Keeping the Spark Alive Through MS

A couple maintains their physical connection while battling Multiple Sclerosis.

Posted Nov 06, 2018

The first time I felt that spark of electricity was during a spin-the-bottle endeavor in 7th grade. It was my turn, and the bottle landed—I had my first kiss. It felt a little like a static electricity shock from shag carpet mixed with a slight melting of the lips. I barely knew my kissing companion, let alone liked her in any special way, but nevertheless, I felt a spark. 

Ten years later, I was leaning on a car with my platonic best friend of three years when our lips met for the first time, that spark I had first felt years before became a torrent of massive electric shock that lasted for what seemed like an hour. The potential energy that had been building for years was finally released. It was such an intense first kiss that we both had scraped faces the next morning.

We had waited three years for that kiss, as we suddenly transitioned from being best friends to lovers. It was worth the wait, and the ground-moving shocks never left us for 33 years until her peaceful passing.

We did, however, have a major obstacle—Cindy developed Multiple Sclerosis and was paralyzed from the neck down for the last 19 years of her life. Even so, we never lost the electricity, and sex never wavered.

Being pitied by people staring at her in a wheelchair bothered us. We did our best to normalize our social lives. When invited by friends, we’d make sure to arrive early and stash her wheelchair. I would carry her into a seat at a booth. While we couldn’t dance, Cindy suggested that we just make out.

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We enjoyed our sexual connection for years and we were creative by necessity. Cindy could not move her legs, but there was no problem in me moving her legs for her. We used to laugh and call it our Gumby foreplay. We never lost that physical spark, and it helped us through the toughest times. In our visits to couples therapists, we always passed one of the key tests. When the counselor invariably asked about our sex life, we would always look at each other and laugh, answering favorably—nearly ending most of those sessions. According to these professionals, a true litmus test for a relationship is the status of your intimacy.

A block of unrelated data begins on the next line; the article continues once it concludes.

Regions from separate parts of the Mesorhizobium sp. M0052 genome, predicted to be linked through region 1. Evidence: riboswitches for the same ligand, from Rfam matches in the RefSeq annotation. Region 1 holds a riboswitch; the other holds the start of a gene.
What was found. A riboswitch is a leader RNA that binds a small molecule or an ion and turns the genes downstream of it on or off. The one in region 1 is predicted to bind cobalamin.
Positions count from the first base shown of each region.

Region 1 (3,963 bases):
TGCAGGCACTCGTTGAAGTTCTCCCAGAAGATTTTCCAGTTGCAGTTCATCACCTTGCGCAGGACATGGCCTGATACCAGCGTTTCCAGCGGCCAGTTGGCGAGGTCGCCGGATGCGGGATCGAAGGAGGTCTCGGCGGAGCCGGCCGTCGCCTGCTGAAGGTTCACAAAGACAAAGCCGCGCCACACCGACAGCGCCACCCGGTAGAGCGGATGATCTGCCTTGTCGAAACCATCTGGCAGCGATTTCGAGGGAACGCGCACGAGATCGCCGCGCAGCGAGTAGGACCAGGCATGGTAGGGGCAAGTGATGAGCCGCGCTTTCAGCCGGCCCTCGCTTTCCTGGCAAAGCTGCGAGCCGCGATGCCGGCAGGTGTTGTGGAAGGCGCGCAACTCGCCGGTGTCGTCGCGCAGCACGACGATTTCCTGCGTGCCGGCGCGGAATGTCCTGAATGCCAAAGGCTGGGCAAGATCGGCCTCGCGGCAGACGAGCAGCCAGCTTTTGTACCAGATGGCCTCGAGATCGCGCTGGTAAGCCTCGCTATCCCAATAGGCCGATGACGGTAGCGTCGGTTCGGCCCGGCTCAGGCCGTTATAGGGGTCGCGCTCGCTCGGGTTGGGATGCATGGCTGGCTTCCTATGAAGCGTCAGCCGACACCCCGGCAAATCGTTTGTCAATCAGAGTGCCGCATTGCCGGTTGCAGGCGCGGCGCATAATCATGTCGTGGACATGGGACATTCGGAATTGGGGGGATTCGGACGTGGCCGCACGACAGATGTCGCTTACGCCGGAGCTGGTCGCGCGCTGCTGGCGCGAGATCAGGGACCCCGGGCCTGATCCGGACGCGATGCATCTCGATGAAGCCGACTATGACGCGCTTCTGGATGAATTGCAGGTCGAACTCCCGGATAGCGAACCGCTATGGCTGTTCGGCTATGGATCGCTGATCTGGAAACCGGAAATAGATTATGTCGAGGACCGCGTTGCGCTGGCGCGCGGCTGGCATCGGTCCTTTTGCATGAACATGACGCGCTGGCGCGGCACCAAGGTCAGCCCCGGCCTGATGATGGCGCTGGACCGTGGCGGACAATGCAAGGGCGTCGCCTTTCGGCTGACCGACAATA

As Cindy’s health declined, she became more and more brittle, so our physicality became increasingly gentle and measured. We never lost our sense of humor, and I would flirt and play with her during the most mundane or even formal times. Shower time became an opportunity to connect, instead of centering on the often depressing situation we were descending into. 

A few weeks before her passing, we were in the reclining chair, and we both fell over backward. I made a great save and caught her head, bracing it before we hit the ground (without severing my manhood). We kept the humor and the spark—it was a key survival tool for getting through the challenges. We knew we had something special on many levels, and the physical part was like the icing on the cake that served as the never-ending grounding for our relationship.

The laughs and sensations kept on coming until it was only me.